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The male sexual apparatus in the order Scorpiones (Arachnida): a comparative study of functional morphology as a tool to define hypotheses of homology

Overview of attention for article published in Frontiers in Zoology, November 2017
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Title
The male sexual apparatus in the order Scorpiones (Arachnida): a comparative study of functional morphology as a tool to define hypotheses of homology
Published in
Frontiers in Zoology, November 2017
DOI 10.1186/s12983-017-0231-z
Pubmed ID
Authors

Lionel Monod, Lucie Cauwet, Edmundo González-Santillán, Siegfried Huber

Abstract

Insemination in scorpions is carried out by means of a partly sclerotized structure, the spermatophore, which is composed of two separate halves, the hemispermatophores. In most genera these reproductive structures can be used to differentiate species. However, many taxa such as the genus Euscorpius and the family Diplocentridae lack the morphological diversity observed in the copulatory organs of many other arthropods, rendering them useless for species level taxonomy. Such structural stasis, however, suggests that hemispermatophores have evolved relatively slowly and may thus provide a stronger phylogenetic signal for recognizing supra-generic ranks than previously thought. Based on the postulate that the phenotypic stability observed in some groups is the consequence of functional constraint, the most comprehensive comparative study of the male sexual apparatus to date was conducted for a complete reassessment of the morphology, phylogenetic value and hypotheses of homology of these structures. Hemispermatophores, pre- and post-insemination spermatophores, as well as the inherent mechanisms of insemination, were studied across the whole order, allowing the recognition and description of a series of five basic bauplans for the capsular region. For the most part, these patterns appear to be consistent within each major taxonomic group, but several cases of incongruence between spermatophore morphology and taxonomy raises questions about the monophyly of some clades. The Bothriuridae are traditionally regarded as a basal scorpionoid family. However, except for the genus Lisposoma, bothriurid hemispermatophores and spermatophores are morphologically more similar to those of the Chactoidea than to those of scorpionoids. On the other hand, the male copulatory structures of the hormurid clade (Hormiops (Hormurus + Liocheles)) are more akin to those of Diplocentridae and Heteroscorpionidae than to those of other hormurids. Spermatophore capsular patterns appears to be congruent with a recent phylogeny of the order Scorpiones based on phylogenomic data that placed Bothriuridae outside of Scorpionoidea and Liocheles outside of Hormuridae, in contradicton with earlier phylogenetic reconstructions based on morphology. This raises questions about the potential use of functionally constrained traits to assess the reliability of contradicting phylogenetic hypotheses and emphasizes the need for a thorough reassessment of the scorpion phylogenetic relationships.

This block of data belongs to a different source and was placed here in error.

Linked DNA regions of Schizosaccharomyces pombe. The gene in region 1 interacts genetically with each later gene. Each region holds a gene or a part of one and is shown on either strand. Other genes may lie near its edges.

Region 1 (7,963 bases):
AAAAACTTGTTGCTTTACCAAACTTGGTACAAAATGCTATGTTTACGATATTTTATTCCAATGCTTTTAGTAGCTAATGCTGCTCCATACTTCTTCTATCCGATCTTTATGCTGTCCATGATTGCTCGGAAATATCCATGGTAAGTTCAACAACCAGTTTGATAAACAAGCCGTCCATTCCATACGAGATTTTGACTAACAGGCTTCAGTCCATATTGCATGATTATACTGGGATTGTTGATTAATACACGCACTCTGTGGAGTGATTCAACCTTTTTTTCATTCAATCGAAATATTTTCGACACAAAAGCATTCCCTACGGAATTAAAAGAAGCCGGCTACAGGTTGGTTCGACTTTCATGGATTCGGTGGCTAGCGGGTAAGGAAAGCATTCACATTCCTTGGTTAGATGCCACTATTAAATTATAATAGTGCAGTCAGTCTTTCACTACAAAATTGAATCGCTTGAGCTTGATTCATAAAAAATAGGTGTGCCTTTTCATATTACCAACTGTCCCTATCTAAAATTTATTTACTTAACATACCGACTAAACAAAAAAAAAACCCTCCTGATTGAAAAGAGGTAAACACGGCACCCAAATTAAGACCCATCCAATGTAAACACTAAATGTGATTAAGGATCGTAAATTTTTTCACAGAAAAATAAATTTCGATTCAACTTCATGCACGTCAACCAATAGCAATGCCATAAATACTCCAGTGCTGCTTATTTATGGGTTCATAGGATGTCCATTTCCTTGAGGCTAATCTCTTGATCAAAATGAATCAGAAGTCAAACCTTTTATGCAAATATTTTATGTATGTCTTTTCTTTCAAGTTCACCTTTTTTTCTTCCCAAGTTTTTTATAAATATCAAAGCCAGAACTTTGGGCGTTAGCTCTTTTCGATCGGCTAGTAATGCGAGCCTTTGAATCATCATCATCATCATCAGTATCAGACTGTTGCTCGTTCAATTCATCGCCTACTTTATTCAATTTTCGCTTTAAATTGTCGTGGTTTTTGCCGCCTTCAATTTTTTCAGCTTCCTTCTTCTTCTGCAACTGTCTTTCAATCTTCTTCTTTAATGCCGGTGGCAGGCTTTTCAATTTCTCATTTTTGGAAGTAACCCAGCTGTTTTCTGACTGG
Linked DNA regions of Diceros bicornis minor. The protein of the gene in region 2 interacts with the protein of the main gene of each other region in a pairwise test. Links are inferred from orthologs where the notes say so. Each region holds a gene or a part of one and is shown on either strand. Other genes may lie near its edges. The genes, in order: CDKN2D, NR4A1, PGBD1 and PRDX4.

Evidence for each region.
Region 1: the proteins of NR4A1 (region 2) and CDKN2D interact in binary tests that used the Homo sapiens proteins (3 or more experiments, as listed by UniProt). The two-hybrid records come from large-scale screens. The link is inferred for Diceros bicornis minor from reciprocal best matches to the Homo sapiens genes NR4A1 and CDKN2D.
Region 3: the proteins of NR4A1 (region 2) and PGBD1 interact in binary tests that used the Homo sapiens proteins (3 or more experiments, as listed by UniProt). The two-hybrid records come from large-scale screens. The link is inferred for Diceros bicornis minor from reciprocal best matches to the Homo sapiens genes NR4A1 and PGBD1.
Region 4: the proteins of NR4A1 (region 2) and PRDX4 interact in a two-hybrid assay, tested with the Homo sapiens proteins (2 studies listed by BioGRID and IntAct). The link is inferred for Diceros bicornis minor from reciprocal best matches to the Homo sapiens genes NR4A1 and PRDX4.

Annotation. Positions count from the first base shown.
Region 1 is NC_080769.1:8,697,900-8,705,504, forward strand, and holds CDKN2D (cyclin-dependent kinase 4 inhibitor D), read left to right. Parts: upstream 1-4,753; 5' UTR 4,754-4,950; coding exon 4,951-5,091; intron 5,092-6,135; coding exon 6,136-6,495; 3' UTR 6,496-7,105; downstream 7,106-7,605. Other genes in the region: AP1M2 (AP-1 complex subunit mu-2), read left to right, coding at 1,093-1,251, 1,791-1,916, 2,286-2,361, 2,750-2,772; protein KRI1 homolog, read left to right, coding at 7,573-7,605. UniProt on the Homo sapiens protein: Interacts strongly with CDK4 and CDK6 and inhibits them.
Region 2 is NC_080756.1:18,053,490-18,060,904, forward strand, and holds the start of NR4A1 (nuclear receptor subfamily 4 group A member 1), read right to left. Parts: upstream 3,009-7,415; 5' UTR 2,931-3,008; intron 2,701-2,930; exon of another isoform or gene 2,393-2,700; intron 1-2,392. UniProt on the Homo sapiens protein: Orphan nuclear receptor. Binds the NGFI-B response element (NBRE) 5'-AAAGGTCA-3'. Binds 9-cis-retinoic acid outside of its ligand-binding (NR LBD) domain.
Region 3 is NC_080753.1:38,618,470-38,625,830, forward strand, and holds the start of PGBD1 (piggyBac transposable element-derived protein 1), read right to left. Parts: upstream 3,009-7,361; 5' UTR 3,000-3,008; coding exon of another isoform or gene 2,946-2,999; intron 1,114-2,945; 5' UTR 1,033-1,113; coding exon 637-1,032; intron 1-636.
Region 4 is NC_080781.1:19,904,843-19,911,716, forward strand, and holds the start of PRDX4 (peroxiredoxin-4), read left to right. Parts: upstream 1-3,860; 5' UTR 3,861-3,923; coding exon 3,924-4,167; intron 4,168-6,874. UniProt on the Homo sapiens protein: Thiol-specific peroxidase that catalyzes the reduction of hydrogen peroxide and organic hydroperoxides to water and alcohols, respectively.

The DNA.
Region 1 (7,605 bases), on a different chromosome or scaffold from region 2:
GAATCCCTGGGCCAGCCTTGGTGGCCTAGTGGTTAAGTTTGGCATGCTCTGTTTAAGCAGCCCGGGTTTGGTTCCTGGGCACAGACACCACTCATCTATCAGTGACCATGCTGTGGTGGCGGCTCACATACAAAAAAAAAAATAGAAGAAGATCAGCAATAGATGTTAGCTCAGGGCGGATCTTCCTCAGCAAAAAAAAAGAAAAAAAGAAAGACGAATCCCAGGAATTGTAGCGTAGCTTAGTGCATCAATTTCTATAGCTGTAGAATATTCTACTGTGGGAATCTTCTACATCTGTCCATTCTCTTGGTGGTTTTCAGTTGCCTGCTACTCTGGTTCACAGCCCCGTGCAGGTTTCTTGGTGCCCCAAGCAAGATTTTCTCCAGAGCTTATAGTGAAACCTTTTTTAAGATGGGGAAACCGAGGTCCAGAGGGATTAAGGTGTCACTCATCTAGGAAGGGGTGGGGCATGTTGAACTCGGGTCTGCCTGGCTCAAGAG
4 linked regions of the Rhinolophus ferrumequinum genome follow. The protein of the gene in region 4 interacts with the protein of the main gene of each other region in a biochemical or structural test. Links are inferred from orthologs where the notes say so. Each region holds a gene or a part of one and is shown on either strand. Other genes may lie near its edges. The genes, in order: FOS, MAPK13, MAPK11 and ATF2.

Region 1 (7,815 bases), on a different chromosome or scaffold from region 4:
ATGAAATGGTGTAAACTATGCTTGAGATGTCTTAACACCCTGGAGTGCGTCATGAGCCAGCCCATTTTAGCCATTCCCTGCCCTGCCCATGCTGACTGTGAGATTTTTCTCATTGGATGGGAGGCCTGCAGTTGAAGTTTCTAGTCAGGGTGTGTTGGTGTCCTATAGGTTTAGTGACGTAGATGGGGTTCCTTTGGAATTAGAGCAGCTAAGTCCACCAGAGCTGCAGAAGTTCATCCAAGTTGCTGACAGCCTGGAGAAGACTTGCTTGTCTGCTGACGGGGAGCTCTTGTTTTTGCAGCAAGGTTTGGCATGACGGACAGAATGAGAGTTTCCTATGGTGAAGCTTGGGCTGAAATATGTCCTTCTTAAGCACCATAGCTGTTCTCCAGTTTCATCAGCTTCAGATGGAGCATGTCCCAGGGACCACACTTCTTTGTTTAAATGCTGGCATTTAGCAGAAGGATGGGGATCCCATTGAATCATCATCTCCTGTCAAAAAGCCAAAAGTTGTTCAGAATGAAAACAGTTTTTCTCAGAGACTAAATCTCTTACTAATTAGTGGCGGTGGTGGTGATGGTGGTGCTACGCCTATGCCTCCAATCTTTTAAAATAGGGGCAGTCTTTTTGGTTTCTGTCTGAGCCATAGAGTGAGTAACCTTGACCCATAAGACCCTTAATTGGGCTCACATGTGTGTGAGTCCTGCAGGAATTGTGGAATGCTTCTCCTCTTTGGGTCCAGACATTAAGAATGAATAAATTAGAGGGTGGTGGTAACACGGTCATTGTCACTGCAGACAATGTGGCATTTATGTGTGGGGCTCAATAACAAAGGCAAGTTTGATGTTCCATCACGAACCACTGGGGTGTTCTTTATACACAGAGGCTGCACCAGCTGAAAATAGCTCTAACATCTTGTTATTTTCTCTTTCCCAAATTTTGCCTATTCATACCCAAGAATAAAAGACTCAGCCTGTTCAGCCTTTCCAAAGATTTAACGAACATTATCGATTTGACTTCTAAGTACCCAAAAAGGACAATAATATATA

Twitter Demographics

The data shown below were collected from the profiles of 4 tweeters who shared this research output. Click here to find out more about how the information was compiled.

Mendeley readers

The data shown below were compiled from readership statistics for 33 Mendeley readers of this research output. Click here to see the associated Mendeley record.

Geographical breakdown

Country Count As %
Unknown 33 100%

Demographic breakdown

Readers by professional status Count As %
Researcher 8 24%
Student > Bachelor 4 12%
Student > Master 4 12%
Student > Doctoral Student 2 6%
Professor 2 6%
Other 5 15%
Unknown 8 24%
Readers by discipline Count As %
Agricultural and Biological Sciences 11 33%
Environmental Science 6 18%
Biochemistry, Genetics and Molecular Biology 3 9%
Arts and Humanities 1 3%
Computer Science 1 3%
Other 2 6%
Unknown 9 27%

Attention Score in Context

This research output has an Altmetric Attention Score of 3. This is our high-level measure of the quality and quantity of online attention that it has received. This Attention Score, as well as the ranking and number of research outputs shown below, was calculated when the research output was last mentioned on 06 December 2017.
All research outputs
#6,489,075
of 12,259,388 outputs
Outputs from Frontiers in Zoology
#278
of 454 outputs
Outputs of similar age
#137,072
of 343,182 outputs
Outputs of similar age from Frontiers in Zoology
#12
of 21 outputs
Altmetric has tracked 12,259,388 research outputs across all sources so far. This one is in the 46th percentile – i.e., 46% of other outputs scored the same or lower than it.
So far Altmetric has tracked 454 research outputs from this source. They typically receive a lot more attention than average, with a mean Attention Score of 18.6. This one is in the 37th percentile – i.e., 37% of its peers scored the same or lower than it.
Older research outputs will score higher simply because they've had more time to accumulate mentions. To account for age we can compare this Altmetric Attention Score to the 343,182 tracked outputs that were published within six weeks on either side of this one in any source. This one has gotten more attention than average, scoring higher than 59% of its contemporaries.
We're also able to compare this research output to 21 others from the same source and published within six weeks on either side of this one. This one is in the 38th percentile – i.e., 38% of its contemporaries scored the same or lower than it.